Mom and daughter ‘GLA:D’ to get moving

November 19, 2018

Kathryn Winkler, left, Kira Ellis, AHS osteoarthritis practice lead, and Kathryn’s mother, Katharina, take a break between GLA:D program exercises at Crowfoot Physio in Calgary.

Program helps participants manage osteoarthritis, build up strength

Story & photo by Greg Harris

It wasn’t long after Kathryn Winkler started driving her 85-year-old mom Katharina to an exercise class in Calgary for people with osteoarthritis that she moved off the sidelines and began participating herself.

“I thought, ‘I’m here anyway, and I have a little bit of osteoarthritis developing in my hips, so it can’t hurt, right?’” the 56-year-old Winkler recalls.

And she’s glad she did. After completing the eight-week program, she reports decreased pain and better mobility.

“This isn’t just for seniors — it’s great for everyone,” she adds. “I think it’s one of the first things that should be prescribed when someone has osteoarthritis.”

Called Good Life with osteoArthritis: Denmark (GLA:D), the program is currently offered in 39 clinics in 18 communities across the province. AHS partners with physiotherapy clinics and other trained and accredited providers to deliver the program.

People who sign up for GLA:D receive information about osteoarthritis, managing symptoms, tips on handling difficulties with daily activities, and why and how exercise can help.

Hour-long group exercise sessions teach participants proper posture and how to control movement; how to build muscular strength through functional exercises; and how to apply these exercises to everyday activities.

“Through the GLA:D program people with osteoarthritis can learn to gain some control over their chronic condition,” says Kira Ellis, Provincial Osteoarthritis Practice Lead with the Bone and Joint Health Strategic Clinical Network (SCN).

“They can improve their own functional mobility and take steps to reduce their pain through exercise and lifestyle choices,” she says.

GLA:D Canada reports a participant’s pain intensity decreased on average by 30 per cent, along with an increase in physical activity and improved quality of life. Close to three-quarters of participants said they used their new knowledge about osteoarthritis daily, and another quarter of participants used the information at least once a week.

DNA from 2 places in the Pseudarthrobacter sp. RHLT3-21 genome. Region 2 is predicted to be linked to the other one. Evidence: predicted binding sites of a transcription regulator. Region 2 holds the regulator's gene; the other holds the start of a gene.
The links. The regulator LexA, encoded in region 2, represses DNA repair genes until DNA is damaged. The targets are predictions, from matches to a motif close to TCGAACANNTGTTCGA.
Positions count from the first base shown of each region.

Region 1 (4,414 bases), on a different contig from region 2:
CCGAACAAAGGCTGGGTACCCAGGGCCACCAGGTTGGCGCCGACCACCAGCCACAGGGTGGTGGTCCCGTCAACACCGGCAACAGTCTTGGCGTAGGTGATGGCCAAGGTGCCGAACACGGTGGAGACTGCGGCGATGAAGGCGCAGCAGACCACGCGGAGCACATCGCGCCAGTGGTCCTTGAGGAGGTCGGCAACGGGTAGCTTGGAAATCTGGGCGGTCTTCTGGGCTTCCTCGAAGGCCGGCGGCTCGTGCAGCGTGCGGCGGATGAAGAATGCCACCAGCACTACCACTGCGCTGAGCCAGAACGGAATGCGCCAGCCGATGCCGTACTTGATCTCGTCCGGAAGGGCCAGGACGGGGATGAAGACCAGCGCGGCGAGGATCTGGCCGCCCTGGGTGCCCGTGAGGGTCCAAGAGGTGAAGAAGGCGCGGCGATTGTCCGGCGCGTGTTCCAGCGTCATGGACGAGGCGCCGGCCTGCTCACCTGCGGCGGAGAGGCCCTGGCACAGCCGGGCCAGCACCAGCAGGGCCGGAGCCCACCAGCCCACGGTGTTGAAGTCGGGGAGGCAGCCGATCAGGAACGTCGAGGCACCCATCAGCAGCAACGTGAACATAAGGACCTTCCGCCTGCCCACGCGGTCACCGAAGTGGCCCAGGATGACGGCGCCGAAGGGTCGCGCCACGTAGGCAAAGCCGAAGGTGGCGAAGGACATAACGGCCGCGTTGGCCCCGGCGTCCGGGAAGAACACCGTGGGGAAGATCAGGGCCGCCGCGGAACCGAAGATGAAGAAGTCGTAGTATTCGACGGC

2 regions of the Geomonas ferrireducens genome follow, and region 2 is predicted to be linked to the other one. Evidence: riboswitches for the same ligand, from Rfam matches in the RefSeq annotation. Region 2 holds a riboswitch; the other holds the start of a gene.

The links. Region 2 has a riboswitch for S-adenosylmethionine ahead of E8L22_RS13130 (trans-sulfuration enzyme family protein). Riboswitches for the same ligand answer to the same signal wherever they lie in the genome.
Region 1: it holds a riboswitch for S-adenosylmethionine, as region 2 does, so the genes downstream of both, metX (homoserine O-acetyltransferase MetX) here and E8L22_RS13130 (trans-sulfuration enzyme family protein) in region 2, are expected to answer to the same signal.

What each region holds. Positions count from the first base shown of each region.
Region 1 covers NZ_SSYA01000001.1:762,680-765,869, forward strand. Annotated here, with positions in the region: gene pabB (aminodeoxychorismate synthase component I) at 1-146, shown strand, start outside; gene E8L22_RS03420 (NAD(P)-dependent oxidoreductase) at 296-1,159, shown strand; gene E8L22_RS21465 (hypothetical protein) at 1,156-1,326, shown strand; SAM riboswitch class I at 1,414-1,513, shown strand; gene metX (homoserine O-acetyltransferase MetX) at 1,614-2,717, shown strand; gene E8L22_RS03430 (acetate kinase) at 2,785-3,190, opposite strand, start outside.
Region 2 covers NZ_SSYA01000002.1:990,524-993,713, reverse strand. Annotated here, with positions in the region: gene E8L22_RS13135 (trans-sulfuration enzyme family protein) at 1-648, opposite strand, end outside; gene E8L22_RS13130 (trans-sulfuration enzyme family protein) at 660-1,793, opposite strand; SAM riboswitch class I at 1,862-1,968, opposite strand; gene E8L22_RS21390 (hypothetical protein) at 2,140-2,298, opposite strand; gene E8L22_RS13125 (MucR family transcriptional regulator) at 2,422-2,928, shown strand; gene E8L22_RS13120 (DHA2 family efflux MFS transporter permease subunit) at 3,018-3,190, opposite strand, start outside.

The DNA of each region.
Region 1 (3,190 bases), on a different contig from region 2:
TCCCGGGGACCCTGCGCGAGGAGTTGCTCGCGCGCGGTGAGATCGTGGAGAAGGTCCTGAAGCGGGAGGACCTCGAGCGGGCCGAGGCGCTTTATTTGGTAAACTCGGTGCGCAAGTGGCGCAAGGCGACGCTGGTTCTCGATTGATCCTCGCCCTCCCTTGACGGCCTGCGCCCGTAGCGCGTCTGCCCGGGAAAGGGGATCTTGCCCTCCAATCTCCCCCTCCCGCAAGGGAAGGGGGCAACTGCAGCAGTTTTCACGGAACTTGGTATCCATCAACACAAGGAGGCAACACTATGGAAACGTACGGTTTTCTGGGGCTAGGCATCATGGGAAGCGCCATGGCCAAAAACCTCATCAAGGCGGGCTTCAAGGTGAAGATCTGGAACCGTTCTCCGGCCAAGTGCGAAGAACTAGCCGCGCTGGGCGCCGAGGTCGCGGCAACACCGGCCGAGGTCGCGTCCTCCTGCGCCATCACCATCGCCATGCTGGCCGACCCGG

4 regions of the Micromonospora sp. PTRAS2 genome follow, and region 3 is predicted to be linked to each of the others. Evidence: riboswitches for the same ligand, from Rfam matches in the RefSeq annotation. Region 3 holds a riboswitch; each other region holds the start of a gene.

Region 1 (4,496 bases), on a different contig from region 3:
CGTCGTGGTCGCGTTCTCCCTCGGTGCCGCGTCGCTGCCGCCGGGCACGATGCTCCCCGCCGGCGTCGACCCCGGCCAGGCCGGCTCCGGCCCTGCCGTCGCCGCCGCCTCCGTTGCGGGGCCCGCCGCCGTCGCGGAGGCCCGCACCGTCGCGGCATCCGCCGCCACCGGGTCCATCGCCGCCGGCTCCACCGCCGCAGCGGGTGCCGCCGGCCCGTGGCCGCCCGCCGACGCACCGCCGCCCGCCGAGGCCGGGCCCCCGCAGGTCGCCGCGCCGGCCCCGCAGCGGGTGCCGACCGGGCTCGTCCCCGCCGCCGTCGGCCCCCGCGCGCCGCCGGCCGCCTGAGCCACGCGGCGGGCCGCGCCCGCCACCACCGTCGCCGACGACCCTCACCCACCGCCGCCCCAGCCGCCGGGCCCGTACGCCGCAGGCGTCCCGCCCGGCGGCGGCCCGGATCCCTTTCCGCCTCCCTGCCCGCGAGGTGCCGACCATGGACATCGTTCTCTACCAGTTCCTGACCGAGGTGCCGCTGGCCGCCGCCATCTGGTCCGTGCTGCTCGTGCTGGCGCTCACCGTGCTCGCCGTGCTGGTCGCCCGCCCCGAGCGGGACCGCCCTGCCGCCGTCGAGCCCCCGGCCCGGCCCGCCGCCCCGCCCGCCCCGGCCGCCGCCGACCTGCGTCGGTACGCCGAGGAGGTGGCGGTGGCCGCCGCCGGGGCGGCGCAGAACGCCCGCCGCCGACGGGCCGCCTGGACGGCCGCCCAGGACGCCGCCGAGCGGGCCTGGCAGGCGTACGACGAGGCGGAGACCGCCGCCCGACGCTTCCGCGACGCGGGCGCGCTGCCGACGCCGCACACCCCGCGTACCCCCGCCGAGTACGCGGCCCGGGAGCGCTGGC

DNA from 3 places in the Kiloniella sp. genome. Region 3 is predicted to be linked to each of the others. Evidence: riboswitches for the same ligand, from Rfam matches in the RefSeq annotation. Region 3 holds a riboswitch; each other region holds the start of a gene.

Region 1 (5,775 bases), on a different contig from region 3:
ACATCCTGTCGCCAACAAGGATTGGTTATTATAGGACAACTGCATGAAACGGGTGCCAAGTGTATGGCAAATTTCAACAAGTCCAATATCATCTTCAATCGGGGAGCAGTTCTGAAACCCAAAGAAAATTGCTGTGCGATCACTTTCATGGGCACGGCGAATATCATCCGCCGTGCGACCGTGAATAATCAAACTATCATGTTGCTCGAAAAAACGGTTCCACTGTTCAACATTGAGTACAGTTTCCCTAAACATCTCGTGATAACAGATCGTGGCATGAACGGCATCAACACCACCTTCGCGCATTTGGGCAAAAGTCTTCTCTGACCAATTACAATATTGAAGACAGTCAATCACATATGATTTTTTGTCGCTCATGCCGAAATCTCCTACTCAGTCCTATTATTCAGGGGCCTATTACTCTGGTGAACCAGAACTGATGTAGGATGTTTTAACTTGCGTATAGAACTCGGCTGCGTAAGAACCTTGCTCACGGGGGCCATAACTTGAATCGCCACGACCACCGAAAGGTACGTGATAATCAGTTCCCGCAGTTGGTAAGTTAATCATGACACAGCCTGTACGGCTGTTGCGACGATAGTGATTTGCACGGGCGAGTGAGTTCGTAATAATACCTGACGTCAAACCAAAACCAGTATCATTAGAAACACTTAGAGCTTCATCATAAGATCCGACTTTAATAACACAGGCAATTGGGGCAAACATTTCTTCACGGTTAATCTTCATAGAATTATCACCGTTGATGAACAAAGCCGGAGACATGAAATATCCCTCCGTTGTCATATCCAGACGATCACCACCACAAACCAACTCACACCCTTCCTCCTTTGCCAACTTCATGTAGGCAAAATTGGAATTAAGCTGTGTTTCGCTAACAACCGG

Paul Fitzpatrick, a 68-year-old Calgary man with severe arthritis in both knees, is an early proponent of the GLA:D program. He says he sees a surgeon once a year to determine if the time has come to look at knee replacement surgery.

“The last time I saw him he said, ‘Keep on doing whatever you’re doing’,” Fitzpatrick says. “I think it’s definitely helped me. The longer I can postpone surgery, the better.”

Fitzpatrick is a longtime vegan and former marathon runner who doesn’t have the added stress of any excess weight on his joints. He nevertheless still sees several benefits to the program.

“It gives you a sense of control, the ability to manage your own condition,” he says.

“It’s sometimes tough to have the self-discipline to do these things on your own, so it’s helpful when you have to be accountable to someone else.”

Tim Kutash, manager at Crowfoot Physio, says the GLA:D program gets results. “It’s rewarding to see the progress people can make over the eight weeks. It really makes a difference.”

AHS piloted the program in 2017 through the Bone and Joint Health SCN. Other partners include Bone and Joint Canada, the Canadian Orthopaedic Foundation, the Alberta Bone and Joint Health Institute and The Arthritis Society.

Learn more about the GLA:D program and find a location near you where the program is offered.